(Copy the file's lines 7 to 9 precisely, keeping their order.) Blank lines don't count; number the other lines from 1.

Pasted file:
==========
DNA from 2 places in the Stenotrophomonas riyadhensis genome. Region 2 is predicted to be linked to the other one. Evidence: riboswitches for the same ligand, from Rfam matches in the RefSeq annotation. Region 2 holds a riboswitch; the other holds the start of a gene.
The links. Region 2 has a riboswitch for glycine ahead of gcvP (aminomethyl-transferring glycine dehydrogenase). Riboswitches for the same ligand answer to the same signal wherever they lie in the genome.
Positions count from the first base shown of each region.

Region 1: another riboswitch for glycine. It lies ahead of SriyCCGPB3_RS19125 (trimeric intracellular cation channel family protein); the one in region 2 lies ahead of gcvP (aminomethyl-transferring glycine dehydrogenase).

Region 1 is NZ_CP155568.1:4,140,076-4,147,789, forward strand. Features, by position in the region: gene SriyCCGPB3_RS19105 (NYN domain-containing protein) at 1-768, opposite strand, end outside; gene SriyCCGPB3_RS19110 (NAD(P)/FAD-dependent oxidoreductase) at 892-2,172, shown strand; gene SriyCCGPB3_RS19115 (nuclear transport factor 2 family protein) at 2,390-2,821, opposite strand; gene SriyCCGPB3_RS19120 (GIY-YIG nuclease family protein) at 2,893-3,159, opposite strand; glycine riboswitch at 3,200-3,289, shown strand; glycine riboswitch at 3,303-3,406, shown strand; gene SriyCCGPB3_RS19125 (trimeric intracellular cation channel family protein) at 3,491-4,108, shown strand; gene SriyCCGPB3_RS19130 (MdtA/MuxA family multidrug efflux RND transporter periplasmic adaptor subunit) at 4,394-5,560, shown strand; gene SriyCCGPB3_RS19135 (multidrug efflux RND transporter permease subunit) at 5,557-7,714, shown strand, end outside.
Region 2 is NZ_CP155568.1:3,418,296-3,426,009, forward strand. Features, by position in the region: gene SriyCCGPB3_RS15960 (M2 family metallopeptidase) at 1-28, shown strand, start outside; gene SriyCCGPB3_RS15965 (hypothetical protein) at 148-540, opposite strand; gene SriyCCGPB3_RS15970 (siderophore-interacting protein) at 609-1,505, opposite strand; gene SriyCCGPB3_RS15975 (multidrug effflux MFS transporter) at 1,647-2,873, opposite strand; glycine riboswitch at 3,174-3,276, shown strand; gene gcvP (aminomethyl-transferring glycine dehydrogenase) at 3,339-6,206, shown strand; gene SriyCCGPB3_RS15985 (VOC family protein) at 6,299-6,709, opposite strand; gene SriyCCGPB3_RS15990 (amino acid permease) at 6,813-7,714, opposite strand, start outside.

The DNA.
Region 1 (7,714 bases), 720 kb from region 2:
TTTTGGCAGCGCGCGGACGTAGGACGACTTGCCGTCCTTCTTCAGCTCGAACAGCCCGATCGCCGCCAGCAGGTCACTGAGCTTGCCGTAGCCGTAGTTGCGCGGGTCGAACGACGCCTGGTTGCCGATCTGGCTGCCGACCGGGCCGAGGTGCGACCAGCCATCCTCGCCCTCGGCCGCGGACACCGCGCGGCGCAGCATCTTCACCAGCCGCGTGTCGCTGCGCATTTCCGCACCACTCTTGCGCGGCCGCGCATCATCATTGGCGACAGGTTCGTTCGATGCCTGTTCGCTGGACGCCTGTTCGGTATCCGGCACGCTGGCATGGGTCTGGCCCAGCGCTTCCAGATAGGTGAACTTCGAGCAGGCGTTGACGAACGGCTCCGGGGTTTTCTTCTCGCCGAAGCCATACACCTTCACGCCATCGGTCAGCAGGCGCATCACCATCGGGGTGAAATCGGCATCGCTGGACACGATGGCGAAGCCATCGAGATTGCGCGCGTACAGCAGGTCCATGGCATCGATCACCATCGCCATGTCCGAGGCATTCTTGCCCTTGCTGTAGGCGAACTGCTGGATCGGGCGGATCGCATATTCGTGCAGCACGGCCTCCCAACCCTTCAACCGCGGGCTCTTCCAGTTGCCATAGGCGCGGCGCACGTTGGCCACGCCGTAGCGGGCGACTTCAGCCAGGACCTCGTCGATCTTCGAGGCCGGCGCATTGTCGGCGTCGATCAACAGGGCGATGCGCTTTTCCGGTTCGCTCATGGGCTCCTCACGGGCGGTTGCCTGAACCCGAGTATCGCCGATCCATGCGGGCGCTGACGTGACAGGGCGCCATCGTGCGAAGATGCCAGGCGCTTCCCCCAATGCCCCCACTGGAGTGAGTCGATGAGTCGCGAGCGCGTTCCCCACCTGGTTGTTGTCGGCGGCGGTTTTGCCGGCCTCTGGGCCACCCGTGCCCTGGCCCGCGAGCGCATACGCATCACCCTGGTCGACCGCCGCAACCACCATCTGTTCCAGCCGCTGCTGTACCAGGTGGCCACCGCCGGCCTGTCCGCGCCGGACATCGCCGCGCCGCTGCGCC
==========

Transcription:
The DNA.
Region 1 (7,714 bases), 720 kb from region 2:
TTTTGGCAGCGCGCGGACGTAGGACGACTTGCCGTCCTTCTTCAGCTCGAACAGCCCGATCGCCGCCAGCAGGTCACTGAGCTTGCCGTAGCCGTAGTTGCGCGGGTCGAACGACGCCTGGTTGCCGATCTGGCTGCCGACCGGGCCGAGGTGCGACCAGCCATCCTCGCCCTCGGCCGCGGACACCGCGCGGCGCAGCATCTTCACCAGCCGCGTGTCGCTGCGCATTTCCGCACCACTCTTGCGCGGCCGCGCATCATCATTGGCGACAGGTTCGTTCGATGCCTGTTCGCTGGACGCCTGTTCGGTATCCGGCACGCTGGCATGGGTCTGGCCCAGCGCTTCCAGATAGGTGAACTTCGAGCAGGCGTTGACGAACGGCTCCGGGGTTTTCTTCTCGCCGAAGCCATACACCTTCACGCCATCGGTCAGCAGGCGCATCACCATCGGGGTGAAATCGGCATCGCTGGACACGATGGCGAAGCCATCGAGATTGCGCGCGTACAGCAGGTCCATGGCATCGATCACCATCGCCATGTCCGAGGCATTCTTGCCCTTGCTGTAGGCGAACTGCTGGATCGGGCGGATCGCATATTCGTGCAGCACGGCCTCCCAACCCTTCAACCGCGGGCTCTTCCAGTTGCCATAGGCGCGGCGCACGTTGGCCACGCCGTAGCGGGCGACTTCAGCCAGGACCTCGTCGATCTTCGAGGCCGGCGCATTGTCGGCGTCGATCAACAGGGCGATGCGCTTTTCCGGTTCGCTCATGGGCTCCTCACGGGCGGTTGCCTGAACCCGAGTATCGCCGATCCATGCGGGCGCTGACGTGACAGGGCGCCATCGTGCGAAGATGCCAGGCGCTTCCCCCAATGCCCCCACTGGAGTGAGTCGATGAGTCGCGAGCGCGTTCCCCACCTGGTTGTTGTCGGCGGCGGTTTTGCCGGCCTCTGGGCCACCCGTGCCCTGGCCCGCGAGCGCATACGCATCACCCTGGTCGACCGCCGCAACCACCATCTGTTCCAGCCGCTGCTGTACCAGGTGGCCACCGCCGGCCTGTCCGCGCCGGACATCGCCGCGCCGCTGCGCC